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BMC genomics

The effects of transfection reagent polyethyleneimine (PEI) and non-targeting control siRNAs on global gene expression in human aortic smooth muscle cells.


PMID 26728506

Abstract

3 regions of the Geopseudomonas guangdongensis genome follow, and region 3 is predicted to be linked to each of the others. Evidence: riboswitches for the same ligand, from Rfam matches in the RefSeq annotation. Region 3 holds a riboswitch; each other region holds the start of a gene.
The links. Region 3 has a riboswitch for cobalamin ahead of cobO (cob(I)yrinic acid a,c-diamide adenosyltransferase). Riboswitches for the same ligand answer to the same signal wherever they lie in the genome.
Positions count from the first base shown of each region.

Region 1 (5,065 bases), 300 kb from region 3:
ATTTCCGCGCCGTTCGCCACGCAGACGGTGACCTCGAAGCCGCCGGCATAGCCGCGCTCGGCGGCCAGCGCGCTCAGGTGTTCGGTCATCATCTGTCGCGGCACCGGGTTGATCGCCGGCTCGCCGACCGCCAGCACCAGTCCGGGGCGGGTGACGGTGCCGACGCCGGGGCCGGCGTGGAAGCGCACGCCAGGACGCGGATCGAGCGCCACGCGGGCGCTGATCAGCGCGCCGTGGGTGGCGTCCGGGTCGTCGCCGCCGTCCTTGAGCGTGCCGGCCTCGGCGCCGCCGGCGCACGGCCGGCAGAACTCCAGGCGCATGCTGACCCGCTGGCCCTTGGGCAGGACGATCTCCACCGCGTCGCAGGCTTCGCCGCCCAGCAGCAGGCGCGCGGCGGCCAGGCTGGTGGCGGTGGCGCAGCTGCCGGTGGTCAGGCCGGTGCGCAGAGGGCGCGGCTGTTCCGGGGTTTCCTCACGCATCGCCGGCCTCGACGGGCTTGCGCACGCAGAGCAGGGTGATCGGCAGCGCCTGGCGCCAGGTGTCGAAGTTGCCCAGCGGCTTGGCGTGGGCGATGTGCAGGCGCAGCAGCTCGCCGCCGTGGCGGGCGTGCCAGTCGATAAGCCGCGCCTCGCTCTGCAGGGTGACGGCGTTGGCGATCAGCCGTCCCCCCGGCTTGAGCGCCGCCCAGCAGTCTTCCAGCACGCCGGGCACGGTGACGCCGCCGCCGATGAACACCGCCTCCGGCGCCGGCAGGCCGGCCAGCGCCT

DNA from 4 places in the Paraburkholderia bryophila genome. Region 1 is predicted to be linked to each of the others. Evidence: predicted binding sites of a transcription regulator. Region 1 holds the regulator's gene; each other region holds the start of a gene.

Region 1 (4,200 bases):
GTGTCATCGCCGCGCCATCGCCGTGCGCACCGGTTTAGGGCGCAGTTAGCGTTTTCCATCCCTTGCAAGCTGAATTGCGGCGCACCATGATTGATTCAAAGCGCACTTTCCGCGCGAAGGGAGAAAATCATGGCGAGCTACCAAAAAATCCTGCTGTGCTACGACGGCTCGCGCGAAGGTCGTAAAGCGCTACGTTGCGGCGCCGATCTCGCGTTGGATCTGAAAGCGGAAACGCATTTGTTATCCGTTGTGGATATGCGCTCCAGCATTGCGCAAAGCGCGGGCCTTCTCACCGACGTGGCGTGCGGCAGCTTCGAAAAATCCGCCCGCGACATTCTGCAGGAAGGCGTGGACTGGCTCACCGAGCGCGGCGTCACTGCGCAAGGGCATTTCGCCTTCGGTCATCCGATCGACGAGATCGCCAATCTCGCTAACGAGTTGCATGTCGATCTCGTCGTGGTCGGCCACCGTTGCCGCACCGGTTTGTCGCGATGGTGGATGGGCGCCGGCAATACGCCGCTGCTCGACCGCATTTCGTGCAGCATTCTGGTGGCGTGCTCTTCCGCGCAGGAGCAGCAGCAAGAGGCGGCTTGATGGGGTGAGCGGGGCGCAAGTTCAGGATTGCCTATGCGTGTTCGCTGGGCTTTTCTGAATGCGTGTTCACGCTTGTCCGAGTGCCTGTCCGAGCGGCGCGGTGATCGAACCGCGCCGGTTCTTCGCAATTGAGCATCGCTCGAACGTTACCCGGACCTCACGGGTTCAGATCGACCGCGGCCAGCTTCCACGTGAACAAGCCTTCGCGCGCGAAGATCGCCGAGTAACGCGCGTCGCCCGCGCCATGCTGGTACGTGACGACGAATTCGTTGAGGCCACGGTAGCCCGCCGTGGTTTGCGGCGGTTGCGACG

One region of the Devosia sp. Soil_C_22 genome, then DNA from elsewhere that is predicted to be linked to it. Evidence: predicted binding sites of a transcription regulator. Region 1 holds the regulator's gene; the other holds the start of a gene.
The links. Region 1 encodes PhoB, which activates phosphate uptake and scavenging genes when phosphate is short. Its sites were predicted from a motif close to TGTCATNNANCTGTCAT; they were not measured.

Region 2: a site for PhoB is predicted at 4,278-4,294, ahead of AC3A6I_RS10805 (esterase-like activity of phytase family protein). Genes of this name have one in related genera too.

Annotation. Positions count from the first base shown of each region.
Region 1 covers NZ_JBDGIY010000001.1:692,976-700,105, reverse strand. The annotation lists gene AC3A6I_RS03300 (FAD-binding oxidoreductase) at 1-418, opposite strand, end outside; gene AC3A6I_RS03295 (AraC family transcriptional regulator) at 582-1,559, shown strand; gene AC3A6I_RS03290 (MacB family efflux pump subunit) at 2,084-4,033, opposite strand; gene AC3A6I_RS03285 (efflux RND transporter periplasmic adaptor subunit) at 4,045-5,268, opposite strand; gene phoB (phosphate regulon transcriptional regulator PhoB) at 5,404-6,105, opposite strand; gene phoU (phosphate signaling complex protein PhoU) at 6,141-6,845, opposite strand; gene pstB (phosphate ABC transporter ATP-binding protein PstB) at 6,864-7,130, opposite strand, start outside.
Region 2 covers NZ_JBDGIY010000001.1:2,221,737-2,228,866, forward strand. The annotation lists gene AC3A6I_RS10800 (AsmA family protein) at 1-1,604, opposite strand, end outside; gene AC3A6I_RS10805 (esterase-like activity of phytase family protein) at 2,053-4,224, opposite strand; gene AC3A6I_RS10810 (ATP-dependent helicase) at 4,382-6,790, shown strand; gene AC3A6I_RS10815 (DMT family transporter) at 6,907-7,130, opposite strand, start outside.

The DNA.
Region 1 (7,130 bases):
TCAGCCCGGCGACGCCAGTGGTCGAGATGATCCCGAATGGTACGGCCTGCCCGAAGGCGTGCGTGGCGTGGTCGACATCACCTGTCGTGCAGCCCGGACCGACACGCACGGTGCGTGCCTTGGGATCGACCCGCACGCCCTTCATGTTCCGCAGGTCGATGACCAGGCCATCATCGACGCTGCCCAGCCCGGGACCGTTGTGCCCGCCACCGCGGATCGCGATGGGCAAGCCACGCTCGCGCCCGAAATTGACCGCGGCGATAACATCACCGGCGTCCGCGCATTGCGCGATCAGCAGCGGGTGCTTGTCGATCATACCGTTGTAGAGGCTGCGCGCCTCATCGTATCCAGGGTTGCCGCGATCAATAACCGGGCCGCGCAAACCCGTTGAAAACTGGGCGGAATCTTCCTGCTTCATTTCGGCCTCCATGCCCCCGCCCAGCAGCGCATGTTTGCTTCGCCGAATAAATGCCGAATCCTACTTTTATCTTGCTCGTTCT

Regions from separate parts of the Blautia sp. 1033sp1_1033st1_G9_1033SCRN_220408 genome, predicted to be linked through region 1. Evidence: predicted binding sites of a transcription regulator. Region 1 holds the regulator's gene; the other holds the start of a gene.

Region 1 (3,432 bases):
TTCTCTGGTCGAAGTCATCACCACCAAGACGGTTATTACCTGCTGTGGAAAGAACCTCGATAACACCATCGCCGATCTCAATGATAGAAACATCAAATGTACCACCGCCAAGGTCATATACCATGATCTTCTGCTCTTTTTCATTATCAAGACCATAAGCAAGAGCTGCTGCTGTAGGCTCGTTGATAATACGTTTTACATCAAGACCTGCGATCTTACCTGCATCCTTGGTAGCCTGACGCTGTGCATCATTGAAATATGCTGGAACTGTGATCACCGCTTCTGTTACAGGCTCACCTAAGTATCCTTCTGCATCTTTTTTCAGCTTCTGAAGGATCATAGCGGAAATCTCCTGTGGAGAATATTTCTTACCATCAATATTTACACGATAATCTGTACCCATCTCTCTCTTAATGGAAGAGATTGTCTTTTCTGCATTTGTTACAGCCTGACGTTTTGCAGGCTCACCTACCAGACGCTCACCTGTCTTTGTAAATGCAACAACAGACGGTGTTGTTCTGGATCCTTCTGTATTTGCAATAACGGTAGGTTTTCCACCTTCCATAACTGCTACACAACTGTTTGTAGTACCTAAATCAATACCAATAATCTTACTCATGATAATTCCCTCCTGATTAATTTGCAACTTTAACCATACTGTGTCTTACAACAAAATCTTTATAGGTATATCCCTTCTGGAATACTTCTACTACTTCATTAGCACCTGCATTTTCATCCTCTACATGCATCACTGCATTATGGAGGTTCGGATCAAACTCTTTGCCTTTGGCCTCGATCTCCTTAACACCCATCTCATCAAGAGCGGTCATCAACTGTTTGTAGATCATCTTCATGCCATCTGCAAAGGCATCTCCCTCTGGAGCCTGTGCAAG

RNA interference (RNAi) is a powerful platform utilized to target transcription of specific genes and downregulate the protein product. To achieve effective silencing, RNAi is usually applied to cells or tissue with a transfection reagent to enhance entry into cells. A commonly used control is the same transfection reagent plus a "noncoding RNAi". However, this does not control for the genomic response to the transfection reagent alone or in combination with the noncoding RNAi. These control effects while not directly targeting the gene in question may influence expression of other genes that in turn alter expression of the target. The current study was prompted by our work focused on prevention of vascular bypass graft failure and our experience with gene silencing in human aortic smooth muscle cells (HAoSMCs) where we suspected that off target effects through this mechanism might be substantial. We have used Next Generation Sequencing (NGS) technology and bioinformatics analysis to examine the genomic response of HAoSMCs to the transfection reagent alone (polyethyleneimine (PEI)) or in combination with commercially obtained control small interfering RNA (siRNAs) (Dharmacon and Invitrogen). Compared to untreated cells, global gene expression of HAoSMcs after transfection either with PEI or in combination with control siRNAs displayed significant alterations in gene transcriptome after 24 h. HAoSMCs transfected by PEI alone revealed alterations of 213 genes mainly involved in inflammatory and immune responses. HAoSMCs transfected by PEI complexed with siRNA from either Dharmacon or Invitrogen showed substantial gene variation of 113 and 85 genes respectively. Transfection of cells with only PEI or with PEI and control siRNAs resulted in identification of 20 set of overlapping altered genes. Further, systems biology analysis revealed key master regulators in cells transfected with control siRNAs including the cytokine, Interleukin (IL)-1, transcription factor GATA Binding Protein (GATA)-4 and the methylation enzyme, Enhancer of zeste homolog 2 (EZH-2) a cytokine with an apical role in initiating the inflammatory response. Significant off-target effects in HAoSMCs transfected with PEI alone or in combination with control siRNAs may lead to misleading conclusions concerning the effectiveness of a targeted siRNA strategy. The lack of structural information about transfection reagents and "non coding" siRNA is a hindrance in the development of siRNA based therapeutics.